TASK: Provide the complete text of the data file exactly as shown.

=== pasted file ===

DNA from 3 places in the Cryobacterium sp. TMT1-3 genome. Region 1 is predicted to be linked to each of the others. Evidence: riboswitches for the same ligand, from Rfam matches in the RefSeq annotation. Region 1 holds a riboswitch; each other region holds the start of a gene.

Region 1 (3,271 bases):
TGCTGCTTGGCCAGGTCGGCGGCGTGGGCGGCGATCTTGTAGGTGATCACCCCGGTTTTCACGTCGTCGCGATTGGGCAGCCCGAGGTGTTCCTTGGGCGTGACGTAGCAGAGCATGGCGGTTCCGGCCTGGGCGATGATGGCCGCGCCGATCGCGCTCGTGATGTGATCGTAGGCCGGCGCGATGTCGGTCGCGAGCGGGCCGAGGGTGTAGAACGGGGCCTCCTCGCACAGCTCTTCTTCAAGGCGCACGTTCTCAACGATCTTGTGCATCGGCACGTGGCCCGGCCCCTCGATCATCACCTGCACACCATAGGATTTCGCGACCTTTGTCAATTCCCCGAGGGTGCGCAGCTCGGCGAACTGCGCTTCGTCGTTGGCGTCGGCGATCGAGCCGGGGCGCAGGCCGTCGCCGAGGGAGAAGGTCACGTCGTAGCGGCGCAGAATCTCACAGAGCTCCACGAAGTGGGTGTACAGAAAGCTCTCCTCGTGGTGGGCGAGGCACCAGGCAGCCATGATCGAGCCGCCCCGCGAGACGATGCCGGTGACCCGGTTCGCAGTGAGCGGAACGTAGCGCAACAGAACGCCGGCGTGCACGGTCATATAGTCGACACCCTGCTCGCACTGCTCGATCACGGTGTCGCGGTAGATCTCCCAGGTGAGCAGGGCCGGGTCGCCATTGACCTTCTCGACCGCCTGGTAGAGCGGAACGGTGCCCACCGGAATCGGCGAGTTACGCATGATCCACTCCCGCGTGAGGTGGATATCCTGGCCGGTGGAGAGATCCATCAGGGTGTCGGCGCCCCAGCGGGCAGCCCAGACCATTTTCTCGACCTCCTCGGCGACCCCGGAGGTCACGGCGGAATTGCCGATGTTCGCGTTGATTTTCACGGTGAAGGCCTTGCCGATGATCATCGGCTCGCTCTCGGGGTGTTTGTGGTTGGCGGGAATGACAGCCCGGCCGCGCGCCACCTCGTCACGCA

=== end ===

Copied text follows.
DNA from 3 places in the Cryobacterium sp. TMT1-3 genome. Region 1 is predicted to be linked to each of the others. Evidence: riboswitches for the same ligand, from Rfam matches in the RefSeq annotation. Region 1 holds a riboswitch; each other region holds the start of a gene.

Region 1 (3,271 bases):
TGCTGCTTGGCCAGGTCGGCGGCGTGGGCGGCGATCTTGTAGGTGATCACCCCGGTTTTCACGTCGTCGCGATTGGGCAGCCCGAGGTGTTCCTTGGGCGTGACGTAGCAGAGCATGGCGGTTCCGGCCTGGGCGATGATGGCCGCGCCGATCGCGCTCGTGATGTGATCGTAGGCCGGCGCGATGTCGGTCGCGAGCGGGCCGAGGGTGTAGAACGGGGCCTCCTCGCACAGCTCTTCTTCAAGGCGCACGTTCTCAACGATCTTGTGCATCGGCACGTGGCCCGGCCCCTCGATCATCACCTGCACACCATAGGATTTCGCGACCTTTGTCAATTCCCCGAGGGTGCGCAGCTCGGCGAACTGCGCTTCGTCGTTGGCGTCGGCGATCGAGCCGGGGCGCAGGCCGTCGCCGAGGGAGAAGGTCACGTCGTAGCGGCGCAGAATCTCACAGAGCTCCACGAAGTGGGTGTACAGAAAGCTCTCCTCGTGGTGGGCGAGGCACCAGGCAGCCATGATCGAGCCGCCCCGCGAGACGATGCCGGTGACCCGGTTCGCAGTGAGCGGAACGTAGCGCAACAGAACGCCGGCGTGCACGGTCATATAGTCGACACCCTGCTCGCACTGCTCGATCACGGTGTCGCGGTAGATCTCCCAGGTGAGCAGGGCCGGGTCGCCATTGACCTTCTCGACCGCCTGGTAGAGCGGAACGGTGCCCACCGGAATCGGCGAGTTACGCATGATCCACTCCCGCGTGAGGTGGATATCCTGGCCGGTGGAGAGATCCATCAGGGTGTCGGCGCCCCAGCGGGCAGCCCAGACCATTTTCTCGACCTCCTCGGCGACCCCGGAGGTCACGGCGGAATTGCCGATGTTCGCGTTGATTTTCACGGTGAAGGCCTTGCCGATGATCATCGGCTCGCTCTCGGGGTGTTTGTGGTTGGCGGGAATGACAGCCCGGCCGCGCGCCACCTCGTCACGCA